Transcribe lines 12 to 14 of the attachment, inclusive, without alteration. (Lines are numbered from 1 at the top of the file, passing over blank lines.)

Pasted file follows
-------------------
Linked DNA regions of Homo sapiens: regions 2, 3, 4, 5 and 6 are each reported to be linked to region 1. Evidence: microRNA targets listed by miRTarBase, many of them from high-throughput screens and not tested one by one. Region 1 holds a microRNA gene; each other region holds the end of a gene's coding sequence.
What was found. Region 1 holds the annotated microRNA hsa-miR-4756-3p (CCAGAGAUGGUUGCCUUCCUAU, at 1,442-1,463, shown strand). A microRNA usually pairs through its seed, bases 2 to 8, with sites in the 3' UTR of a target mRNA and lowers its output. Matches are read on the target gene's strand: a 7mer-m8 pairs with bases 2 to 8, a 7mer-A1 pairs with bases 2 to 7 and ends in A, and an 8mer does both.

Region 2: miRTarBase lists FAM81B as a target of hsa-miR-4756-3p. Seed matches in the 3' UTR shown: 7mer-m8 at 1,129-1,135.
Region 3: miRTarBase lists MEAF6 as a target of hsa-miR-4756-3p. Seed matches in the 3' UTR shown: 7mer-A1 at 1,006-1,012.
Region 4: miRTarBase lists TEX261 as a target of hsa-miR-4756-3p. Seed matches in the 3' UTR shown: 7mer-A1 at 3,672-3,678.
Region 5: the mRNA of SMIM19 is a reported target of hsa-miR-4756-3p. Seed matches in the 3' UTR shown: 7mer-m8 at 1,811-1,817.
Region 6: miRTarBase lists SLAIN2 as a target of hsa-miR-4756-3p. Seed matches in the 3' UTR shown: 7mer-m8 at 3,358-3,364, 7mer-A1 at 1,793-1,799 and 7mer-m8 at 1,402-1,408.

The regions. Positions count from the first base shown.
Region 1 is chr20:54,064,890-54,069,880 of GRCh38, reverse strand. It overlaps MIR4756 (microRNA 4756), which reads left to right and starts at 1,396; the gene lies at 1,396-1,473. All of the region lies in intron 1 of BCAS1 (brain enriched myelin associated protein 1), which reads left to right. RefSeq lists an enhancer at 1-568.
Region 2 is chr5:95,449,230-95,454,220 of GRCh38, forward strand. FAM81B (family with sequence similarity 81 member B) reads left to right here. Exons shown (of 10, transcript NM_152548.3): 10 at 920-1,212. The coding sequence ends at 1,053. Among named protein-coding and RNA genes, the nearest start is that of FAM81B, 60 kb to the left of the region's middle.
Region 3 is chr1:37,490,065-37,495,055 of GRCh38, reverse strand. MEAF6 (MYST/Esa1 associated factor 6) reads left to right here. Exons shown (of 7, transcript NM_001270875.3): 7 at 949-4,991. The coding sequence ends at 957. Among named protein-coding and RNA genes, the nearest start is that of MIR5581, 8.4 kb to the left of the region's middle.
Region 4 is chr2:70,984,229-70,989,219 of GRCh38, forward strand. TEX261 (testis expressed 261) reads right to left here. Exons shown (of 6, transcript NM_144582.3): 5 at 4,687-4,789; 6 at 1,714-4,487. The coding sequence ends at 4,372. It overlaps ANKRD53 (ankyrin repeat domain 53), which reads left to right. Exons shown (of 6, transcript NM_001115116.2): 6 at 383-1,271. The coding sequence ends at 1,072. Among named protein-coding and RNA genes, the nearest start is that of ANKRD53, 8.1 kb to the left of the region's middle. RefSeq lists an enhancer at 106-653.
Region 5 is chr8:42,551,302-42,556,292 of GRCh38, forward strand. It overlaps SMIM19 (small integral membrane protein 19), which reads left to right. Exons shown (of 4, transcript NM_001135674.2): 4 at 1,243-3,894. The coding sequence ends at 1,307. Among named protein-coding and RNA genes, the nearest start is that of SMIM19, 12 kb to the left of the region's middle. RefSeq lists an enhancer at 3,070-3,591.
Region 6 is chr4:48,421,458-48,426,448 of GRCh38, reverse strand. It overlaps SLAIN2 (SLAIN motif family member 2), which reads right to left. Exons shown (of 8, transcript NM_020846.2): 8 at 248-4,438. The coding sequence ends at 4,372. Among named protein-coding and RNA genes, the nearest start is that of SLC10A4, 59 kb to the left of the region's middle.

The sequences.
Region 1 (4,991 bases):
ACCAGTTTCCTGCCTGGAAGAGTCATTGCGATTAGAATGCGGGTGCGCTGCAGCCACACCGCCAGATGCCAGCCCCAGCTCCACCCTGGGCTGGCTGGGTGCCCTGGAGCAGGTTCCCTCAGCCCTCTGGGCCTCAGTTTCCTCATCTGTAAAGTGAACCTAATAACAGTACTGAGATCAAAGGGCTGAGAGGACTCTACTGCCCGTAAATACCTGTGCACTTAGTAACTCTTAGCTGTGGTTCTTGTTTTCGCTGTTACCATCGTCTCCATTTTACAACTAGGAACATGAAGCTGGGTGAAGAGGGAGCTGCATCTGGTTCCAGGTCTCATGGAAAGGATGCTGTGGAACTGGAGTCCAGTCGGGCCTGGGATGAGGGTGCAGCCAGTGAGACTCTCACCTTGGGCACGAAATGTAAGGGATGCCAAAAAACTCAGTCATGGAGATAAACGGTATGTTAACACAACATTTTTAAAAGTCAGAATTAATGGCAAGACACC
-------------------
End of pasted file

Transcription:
Region 4 is chr2:70,984,229-70,989,219 of GRCh38, forward strand. TEX261 (testis expressed 261) reads right to left here. Exons shown (of 6, transcript NM_144582.3): 5 at 4,687-4,789; 6 at 1,714-4,487. The coding sequence ends at 4,372. It overlaps ANKRD53 (ankyrin repeat domain 53), which reads left to right. Exons shown (of 6, transcript NM_001115116.2): 6 at 383-1,271. The coding sequence ends at 1,072. Among named protein-coding and RNA genes, the nearest start is that of ANKRD53, 8.1 kb to the left of the region's middle. RefSeq lists an enhancer at 106-653.
Region 5 is chr8:42,551,302-42,556,292 of GRCh38, forward strand. It overlaps SMIM19 (small integral membrane protein 19), which reads left to right. Exons shown (of 4, transcript NM_001135674.2): 4 at 1,243-3,894. The coding sequence ends at 1,307. Among named protein-coding and RNA genes, the nearest start is that of SMIM19, 12 kb to the left of the region's middle. RefSeq lists an enhancer at 3,070-3,591.
Region 6 is chr4:48,421,458-48,426,448 of GRCh38, reverse strand. It overlaps SLAIN2 (SLAIN motif family member 2), which reads right to left. Exons shown (of 8, transcript NM_020846.2): 8 at 248-4,438. The coding sequence ends at 4,372. Among named protein-coding and RNA genes, the nearest start is that of SLC10A4, 59 kb to the left of the region's middle.